Tom had entered IC as a classical guitar major. Music professor Jim Porterfield urged him to switch to voice and choral music. "Tom had a wonderful voice, which you could tell even by listening to him sing rock music at a downtown hotel," says Jim, now retired. Jim introduced Tom to Angus Godwin, who became his much-admired voice teacher. Tom also remembers IC professors Ron Regal, Mary Arlin, and Ed Swenson fondly.
He met his lifelong mentor and friend Tom Dunn, then the longtime music director of the Handel and Haydn Society in Boston, when he was a sabbatical replacement in Tom's junior year. "He was one of the leading conductors of his generation," says Tom, "having established himself in New York and in Europe in the 1950s and '60s. He's the reason I went on to graduate school at Boston University; I became his graduate assistant. He and Jim Porterfield made all the difference in my professional life." Tom also sang in a professional chorus at Cornell with Tom Sokal -- just part of the professional training that would do him well later.
"I was trying to help my family with expenses; it was a busy time," Tom says. "Playing nightclubs is very good training for a conductor. You get to experiment, improvise. I developed a proclivity for risk taking that I hope I've maintained as a classical music performer. Performance should be one gigantic jump off a cliff -- every time should be as risky and 'out there' as possible. If you can't do that when you're on stage, where can you do it? It helps the audience relate to the music, and to the performer. And it's fun!"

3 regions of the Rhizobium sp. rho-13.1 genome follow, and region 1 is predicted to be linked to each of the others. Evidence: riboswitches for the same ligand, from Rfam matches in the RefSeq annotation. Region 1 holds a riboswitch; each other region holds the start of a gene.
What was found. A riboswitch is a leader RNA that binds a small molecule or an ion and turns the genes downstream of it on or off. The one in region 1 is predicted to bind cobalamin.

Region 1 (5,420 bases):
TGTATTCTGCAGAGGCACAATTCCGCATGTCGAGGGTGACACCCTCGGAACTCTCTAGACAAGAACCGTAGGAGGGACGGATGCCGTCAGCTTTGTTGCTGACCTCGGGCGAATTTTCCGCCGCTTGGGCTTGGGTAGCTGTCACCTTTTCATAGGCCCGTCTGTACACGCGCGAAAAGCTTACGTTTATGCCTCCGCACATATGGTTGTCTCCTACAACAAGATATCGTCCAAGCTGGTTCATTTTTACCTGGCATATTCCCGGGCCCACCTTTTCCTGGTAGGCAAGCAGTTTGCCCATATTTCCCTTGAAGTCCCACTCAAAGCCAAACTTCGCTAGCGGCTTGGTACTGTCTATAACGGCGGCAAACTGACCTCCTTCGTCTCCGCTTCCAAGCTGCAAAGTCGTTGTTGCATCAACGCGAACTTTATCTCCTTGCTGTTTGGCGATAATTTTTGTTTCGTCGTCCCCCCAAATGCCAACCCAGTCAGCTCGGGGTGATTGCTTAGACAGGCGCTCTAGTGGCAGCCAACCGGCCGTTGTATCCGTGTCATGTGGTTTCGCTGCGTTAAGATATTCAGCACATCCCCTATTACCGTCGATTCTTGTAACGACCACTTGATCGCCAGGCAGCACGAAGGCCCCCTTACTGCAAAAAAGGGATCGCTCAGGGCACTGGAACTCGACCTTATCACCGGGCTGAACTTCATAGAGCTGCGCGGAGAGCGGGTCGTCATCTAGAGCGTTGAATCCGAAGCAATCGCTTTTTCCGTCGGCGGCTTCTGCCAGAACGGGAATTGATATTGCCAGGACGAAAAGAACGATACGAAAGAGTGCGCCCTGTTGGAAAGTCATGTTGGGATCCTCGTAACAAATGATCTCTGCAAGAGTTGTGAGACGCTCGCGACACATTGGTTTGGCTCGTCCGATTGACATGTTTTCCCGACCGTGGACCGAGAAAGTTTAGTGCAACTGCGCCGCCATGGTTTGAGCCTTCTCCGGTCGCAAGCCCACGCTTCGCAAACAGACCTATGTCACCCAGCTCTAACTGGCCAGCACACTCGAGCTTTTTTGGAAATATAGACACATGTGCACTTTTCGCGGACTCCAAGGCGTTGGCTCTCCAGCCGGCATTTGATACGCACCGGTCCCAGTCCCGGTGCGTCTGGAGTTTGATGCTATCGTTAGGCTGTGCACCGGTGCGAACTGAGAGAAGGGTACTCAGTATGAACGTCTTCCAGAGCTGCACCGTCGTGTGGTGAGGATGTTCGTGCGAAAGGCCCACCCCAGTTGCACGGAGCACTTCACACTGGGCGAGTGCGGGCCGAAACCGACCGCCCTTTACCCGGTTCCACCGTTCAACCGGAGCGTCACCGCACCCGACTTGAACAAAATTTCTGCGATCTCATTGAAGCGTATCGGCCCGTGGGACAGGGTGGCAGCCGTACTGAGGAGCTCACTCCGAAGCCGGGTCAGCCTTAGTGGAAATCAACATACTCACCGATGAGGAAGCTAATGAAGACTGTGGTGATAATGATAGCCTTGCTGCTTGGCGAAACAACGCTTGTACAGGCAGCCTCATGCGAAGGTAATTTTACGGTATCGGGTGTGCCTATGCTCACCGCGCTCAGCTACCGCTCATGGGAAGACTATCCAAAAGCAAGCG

His audiences seem to like his risk taking, as do his former professors. "We never fail to be very moved at his concerts," says Marge Porterfield. "He's a phenomenal musician. He chooses interesting works -- baroque, classical, contemporary, from all genres. He supports new composers. He is so well thought of in the music community."
Her husband concurs: "He was one of those rare students you have once in a lifetime -- an absolutely brilliant musician," says Jim Porterfield. "He took the BCAS and made it into a first-rate ensemble. In fact, I have no reservations in saying that it's the top choral group in the United States."
It's easy to see why; its director truly loves what he does and wants to make his audience happy. "It's an honor to be out there," Tom says. "Every time people show up, it's amazing and thrilling. They do their part by coming; it is up to me to deliver the goods.